By Jaynie Schultz
In light of the tragic passing of Rabbi Panken z’l, these sentiments are more relevant than ever.
My mother died February 24, 2018. As time has passed I have been reflecting on her legacy and my role as her daughter, as a mother to the next generation of community leaders and what I want my legacy to be.
Her theme was generosity. Leslie Vile Schultz was generous to the core. She gave time, money, ideas and energy to everyone who asked and some who didn’t!
I would like my legacy to be one of gratitude. I was blessed to be my parents’ daughter, my childrens’ mother and to be able to be included in many projects with people who have directed the Jewish future.
When Mom died, word spread like wildfire, despite the fact that she passed away on Shabbat. Almost as quickly came the offers of help. From the funeral onward friends and community members took care of everything for us, from meals to helping my father move. Not a day goes by when we do not get calls, cards and offers of comfort. So beyond the extensive generosity of time, spirit and means, what does this teach us?
I received a condolence call from a friend whose parents are much like mine in their philanthropy and community activism. In that conversation I realized something really important that changed the way I view philanthropy.
Jewish tradition teaches that we are required to give and for that we are blessed. There is no specificity to the blessing and we are certainly taught not to give only for that potential blessing. Any rewards are ambiguous at best.
When we were growing up we didn’t play “house,” we played “meeting.” Not a birthday, anniversary, holiday or special celebration went by without a gift to a nonprofit. My parents gave millions and percentages way beyond the traditional tithe of 10% to Tzedakah. They lived humbly and made certain we knew that their success was a gift from God. We should never feel entitled to the wealth they earned; anything we receive is a gift. We are expected to give significantly ourselves and gifts in the Schultz Family name always include contributions from each of us.
So, in speaking to my friend I realized that the time and money given to the community by my parents has come back to us in comfort and concern. Everywhere we turn people are reaching out offering hugs and words of praise for my mother. The schools we support sent notes from students of all ages sharing what they love about their schools. One Rabbi told me that every “amen” and every lesson learned on campus is a tribute to my mother. The respect given by the students when I come in the morning to say Kaddish is a daily reminder of what my parents did for us.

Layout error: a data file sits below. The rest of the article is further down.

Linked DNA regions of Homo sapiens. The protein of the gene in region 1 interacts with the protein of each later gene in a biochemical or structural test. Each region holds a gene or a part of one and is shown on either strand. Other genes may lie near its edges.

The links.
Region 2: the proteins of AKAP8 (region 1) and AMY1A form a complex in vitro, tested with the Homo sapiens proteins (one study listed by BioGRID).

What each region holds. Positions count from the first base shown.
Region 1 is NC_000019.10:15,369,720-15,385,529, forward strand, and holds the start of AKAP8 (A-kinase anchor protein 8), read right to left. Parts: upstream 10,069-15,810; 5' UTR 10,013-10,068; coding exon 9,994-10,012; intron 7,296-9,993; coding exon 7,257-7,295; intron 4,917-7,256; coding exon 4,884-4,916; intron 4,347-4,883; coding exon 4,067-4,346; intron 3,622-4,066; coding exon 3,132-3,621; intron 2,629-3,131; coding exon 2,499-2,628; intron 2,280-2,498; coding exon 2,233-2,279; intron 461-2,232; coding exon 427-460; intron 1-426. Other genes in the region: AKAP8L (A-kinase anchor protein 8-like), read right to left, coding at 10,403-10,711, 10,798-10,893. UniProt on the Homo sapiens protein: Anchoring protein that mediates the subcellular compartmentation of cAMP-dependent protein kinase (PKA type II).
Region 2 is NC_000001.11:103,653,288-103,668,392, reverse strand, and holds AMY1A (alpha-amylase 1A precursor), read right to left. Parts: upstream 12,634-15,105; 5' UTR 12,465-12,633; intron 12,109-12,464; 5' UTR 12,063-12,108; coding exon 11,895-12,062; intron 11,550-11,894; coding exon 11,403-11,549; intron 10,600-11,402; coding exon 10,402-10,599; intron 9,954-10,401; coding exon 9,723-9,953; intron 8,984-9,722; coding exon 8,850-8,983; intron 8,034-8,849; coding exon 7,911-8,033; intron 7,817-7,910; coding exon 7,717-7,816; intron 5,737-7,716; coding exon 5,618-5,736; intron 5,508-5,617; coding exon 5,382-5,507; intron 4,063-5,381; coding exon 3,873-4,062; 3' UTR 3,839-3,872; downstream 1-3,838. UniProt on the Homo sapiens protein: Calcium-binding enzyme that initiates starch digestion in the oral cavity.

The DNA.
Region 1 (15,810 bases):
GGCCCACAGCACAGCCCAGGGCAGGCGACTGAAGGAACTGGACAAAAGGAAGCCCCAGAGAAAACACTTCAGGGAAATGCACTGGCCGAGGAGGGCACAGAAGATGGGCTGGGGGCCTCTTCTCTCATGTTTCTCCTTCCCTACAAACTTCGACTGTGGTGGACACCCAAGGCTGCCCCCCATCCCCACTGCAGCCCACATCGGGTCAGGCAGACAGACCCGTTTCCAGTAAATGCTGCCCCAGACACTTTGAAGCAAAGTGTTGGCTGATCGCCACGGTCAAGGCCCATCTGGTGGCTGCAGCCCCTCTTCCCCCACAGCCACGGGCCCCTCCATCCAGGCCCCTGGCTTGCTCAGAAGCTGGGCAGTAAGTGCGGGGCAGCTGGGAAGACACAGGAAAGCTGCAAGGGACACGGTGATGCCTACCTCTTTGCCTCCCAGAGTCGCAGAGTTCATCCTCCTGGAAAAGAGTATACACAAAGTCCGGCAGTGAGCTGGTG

I felt stricken with sadness for the families of people who never gave and only passed their wealth internally, within their family. Many people think they are being thoughtful when they spend their time only by making money and giving it to their family, but they are actually leaving their children a very lonely legacy.
Many years ago I learned from Rabbi Benjamin Blech that when we study the concept of the sins of the father being passed down, it could mean that parents who do not provide an education for their children do pass on sin because the children are the ones who suffer from ignorance. The same could be said for giving. My parents have given so much and we, their children and grandchildren, benefit directly and very personally through the comfort offered by our community. My son, Micah, calls it a “circle of love.” Had my parents shared their time and treasure only with us I would certainly feel much more alone right now. Dallas Pastor, Mack Fleming, said, “what you honor rewards you.”
If you honor only your family then they will stand alone after you are gone. If you honor your community as well, you stand surrounded by many.
The lives of generous people such as Rabbi Aaron Panken and my mother will continue to comfort their families for many generations to come.
Jaynie Schultz is from Dallas, Texas. She has served nationally on the boards of JFN, FJC, Moishe House, JESNA, iCenter and currently on the JDC Board.